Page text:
Barrie
     
  9. Rudi

    Rudi Mu-43 Top Veteran

    574
    Aug 16, 2010
    Australia
    It does if you have a monitor with all the controls. Usually that means a CRT, since most LCDs these days are driven digitally and do not have all the controls (depends on video card, too). The software is mostly hands-off in that case.
     
  10. gcogger

    gcogger Mu-43 Veteran

    342
    May 25, 2010
    UK
    Graeme
    You'll probably find that 5800K is the native colour temperature of your monitor. There are reasons for using the native value, and it's normally recommended as long as it's not too far from 6500K. (Adjusting an LCD monitor to 6500K is internally done by manipulating the 8-bit digital RGB values, and this can cause banding/posterisation).

    I'm happily running at ~6000K, so you should be OK as long as you can get used to the colour of the whites! Alternatively, adjust the monitor to 6500K - any detrimental effect will be pretty hard to spot in practice.
     
  11. deirdre

    deirdre Mu-43 Top Veteran

    661
    Aug 9, 2010
    Okay, I actually prefer the "before" picture in this shot, but it's simply because there's more texture in the white highlights and less blowout.
     
  12. ajramirez

    ajramirez Mu-43 Veteran

    212
    Jan 16, 2010
    Caguas, Puerto Rico
    I think it depends on which version you have. It is my understanding that the Spider 2 came with different software versions depending on whether you bought the "PRO" version or one of the other versions. I have the "PRO" version and it most certainly provides for setting the illumination level. I have my 1st generation G5 iMac screen set for 90 cd/m2 and it works fine.

    Regards,

    Antonio
     
  13. grebeman

    grebeman Mu-43 All-Pro

    Mar 13, 2010
    South Brent, south Devon (UK)
    Barrie
    I use the most basic version of spyder 2 so the options to change various parameters is limited, however I find the results obtained from the monitor calibration are more than acceptable. Perhaps at the level that many of us operate at this set up with less variables to choose from is more than adequate for purpose, or is that keep it simple idea some form of heresy :smile:

    Barrie
     
  14. f6cvalkyrie

    f6cvalkyrie Mu-43 All-Pro

    Feb 12, 2010
    Brussels, Belgium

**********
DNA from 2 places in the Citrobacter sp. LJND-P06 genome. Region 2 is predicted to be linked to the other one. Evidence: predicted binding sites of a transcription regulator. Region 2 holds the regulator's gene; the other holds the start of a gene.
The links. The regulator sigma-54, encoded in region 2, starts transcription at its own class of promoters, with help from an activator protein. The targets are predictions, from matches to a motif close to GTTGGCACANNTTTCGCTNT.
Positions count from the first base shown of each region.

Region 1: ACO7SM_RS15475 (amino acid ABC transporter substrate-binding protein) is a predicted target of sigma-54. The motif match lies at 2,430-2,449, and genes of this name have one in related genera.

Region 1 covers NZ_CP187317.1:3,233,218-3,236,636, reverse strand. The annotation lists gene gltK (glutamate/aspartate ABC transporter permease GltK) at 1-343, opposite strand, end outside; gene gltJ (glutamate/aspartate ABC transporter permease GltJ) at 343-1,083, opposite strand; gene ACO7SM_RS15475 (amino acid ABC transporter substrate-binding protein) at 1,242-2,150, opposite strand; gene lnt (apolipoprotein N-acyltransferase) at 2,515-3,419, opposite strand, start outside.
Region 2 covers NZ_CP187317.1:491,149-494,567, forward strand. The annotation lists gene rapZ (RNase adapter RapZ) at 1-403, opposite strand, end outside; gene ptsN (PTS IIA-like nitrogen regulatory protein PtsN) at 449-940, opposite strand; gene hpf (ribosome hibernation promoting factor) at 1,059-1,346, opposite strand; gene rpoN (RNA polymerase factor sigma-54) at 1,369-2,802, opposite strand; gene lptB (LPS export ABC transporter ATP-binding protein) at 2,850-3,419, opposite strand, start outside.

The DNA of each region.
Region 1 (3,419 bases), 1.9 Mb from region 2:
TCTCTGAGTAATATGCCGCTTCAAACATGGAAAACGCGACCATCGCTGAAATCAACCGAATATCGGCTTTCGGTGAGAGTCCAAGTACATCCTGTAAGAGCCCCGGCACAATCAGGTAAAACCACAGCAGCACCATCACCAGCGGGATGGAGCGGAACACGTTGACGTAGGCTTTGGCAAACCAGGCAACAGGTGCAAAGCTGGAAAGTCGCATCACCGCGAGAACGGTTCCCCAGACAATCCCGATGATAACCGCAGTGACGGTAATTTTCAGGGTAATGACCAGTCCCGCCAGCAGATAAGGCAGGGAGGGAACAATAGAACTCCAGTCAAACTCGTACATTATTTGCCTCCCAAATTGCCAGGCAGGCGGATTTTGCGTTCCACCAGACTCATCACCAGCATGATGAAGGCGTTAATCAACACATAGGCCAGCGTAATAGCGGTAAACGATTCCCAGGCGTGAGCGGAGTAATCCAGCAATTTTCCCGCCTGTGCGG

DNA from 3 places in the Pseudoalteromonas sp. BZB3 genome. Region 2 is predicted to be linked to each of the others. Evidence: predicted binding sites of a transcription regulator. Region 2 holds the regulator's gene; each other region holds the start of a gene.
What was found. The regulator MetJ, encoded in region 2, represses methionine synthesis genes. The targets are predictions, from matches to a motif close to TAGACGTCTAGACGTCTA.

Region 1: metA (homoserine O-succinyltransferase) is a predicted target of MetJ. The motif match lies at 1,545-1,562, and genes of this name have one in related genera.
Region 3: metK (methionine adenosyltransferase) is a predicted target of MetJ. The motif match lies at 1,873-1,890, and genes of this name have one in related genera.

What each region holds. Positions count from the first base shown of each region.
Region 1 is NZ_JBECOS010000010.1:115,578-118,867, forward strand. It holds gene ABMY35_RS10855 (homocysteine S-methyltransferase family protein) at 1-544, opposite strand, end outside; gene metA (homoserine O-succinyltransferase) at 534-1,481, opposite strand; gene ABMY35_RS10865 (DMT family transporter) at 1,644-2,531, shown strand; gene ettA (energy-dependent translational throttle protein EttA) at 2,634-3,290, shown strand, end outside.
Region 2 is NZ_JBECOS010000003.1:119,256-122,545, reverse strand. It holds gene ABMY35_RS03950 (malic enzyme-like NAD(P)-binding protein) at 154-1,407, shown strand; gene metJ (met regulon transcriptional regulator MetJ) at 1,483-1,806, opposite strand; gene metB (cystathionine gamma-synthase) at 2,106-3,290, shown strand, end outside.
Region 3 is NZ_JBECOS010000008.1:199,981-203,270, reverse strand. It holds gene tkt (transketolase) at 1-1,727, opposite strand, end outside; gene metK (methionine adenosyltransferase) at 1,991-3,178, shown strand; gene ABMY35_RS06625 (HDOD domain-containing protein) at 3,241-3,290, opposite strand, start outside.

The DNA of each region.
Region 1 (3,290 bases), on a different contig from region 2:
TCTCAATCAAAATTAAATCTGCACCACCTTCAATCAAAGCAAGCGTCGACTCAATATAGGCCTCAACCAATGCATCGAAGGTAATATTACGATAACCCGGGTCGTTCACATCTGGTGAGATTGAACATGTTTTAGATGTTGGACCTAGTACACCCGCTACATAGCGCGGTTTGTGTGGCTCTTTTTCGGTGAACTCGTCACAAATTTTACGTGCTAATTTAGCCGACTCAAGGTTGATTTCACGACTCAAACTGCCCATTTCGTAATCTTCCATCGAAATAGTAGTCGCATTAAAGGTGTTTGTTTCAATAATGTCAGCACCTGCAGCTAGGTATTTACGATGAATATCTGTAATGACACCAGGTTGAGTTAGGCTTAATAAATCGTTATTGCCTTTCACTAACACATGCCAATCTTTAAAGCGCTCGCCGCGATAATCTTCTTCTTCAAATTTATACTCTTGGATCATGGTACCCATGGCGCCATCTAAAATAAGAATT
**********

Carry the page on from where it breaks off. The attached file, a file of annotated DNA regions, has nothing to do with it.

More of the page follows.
Hi,

    I have just sent the pic as "after calibration" to the printing service I want to use. I choose professional quality on Kodak Royal glossy paper, and discarded the option of the automatic correction in the lab, to make sure they print the pic exactely as I pp'ed it.

    In a few days, I'll let you know !

    C U
    Rafael
     
  15. grebeman

    grebeman Mu-43 All-Pro

    Mar 13, 2010
    South Brent, south Devon (UK)
    Barrie
    I for one will be interested in the outcome, I don't print as much these days as I used to and for cost of running a decent photoprinter it might be better to use the services of a printing lab, though not if the results don't match what you see on your own monitor.

    Barrie
     
  16. Boyzo

    Boyzo Mu-43 Top Veteran

    784
    Mar 3, 2010
    The Calibrated image has a little more contrast in the whites.

    Very little between the two as viewed on my EIZO S2433W LCD a screen that shows no variation in contrast with viewing angle.


    Dell and HP both have 24" screens using the same type of advanced LCD panel as the EIZO at much lower prices, they also have a wide colour gamut and contrast ratio like the EIZO

    Oddly the Spider 3 does not improve some of the top quality LCD screens
    but can improve the common low end screens.

    Its a very nice image btw.
     
  17. ajramirez

    ajramirez Mu-43 Veteran

    212
    Jan 16, 2010
    Caguas, Puerto Rico
    No problem at all with keeping it simple. However, if you have a "too dark print" problem like I did, calibration software that allows you to properly set the luminance level of the monitor is of great help. The point of my post was merely to point out that the Spyder 2 does allow you to set the luminance level depending on the software utilized.

    Regards,

    Antonio
     
  18. grebeman

    grebeman Mu-43 All-Pro

    Mar 13, 2010
    South Brent, south Devon (UK)
    Barrie
    No problem at my end either, perhaps the real message behind my post was that we are dealing with so many variables that cutting those variables down to an essential minimum might yield the most easily obtained acceptable results at the end of the day.
    I know that I'm slightly blue/green colour blind, not that I see green skies or blue grass, but that I can't differentiate between the subtle shades where green merges into blue. How do you cater for that problem? I understand that 10% of the male population has some form of colour blindness, almost all being in the mild category. This probably means that I'm not able to correctly identify or indeed correct colour casts for example.
    No two persons eyes are the same so that very fine adjustments might be good for one person but leave another person unimpressed because of a slight difference in their vision.
    Does calibration with a spyder equipped with more comprehensive software that allows adjustment of the illumination level in numerical terms achieve better results than just adjusting screen brightness on the inbuilt monitor controls to cater for prints that come out too dark, in other words are we using too complex technology to solve a simple problem, perhaps that just reflects my feelings about the modern world and or approach to so many things in it, but that's a much wider and philosophical discussion that has no place here :smile:

    Barrie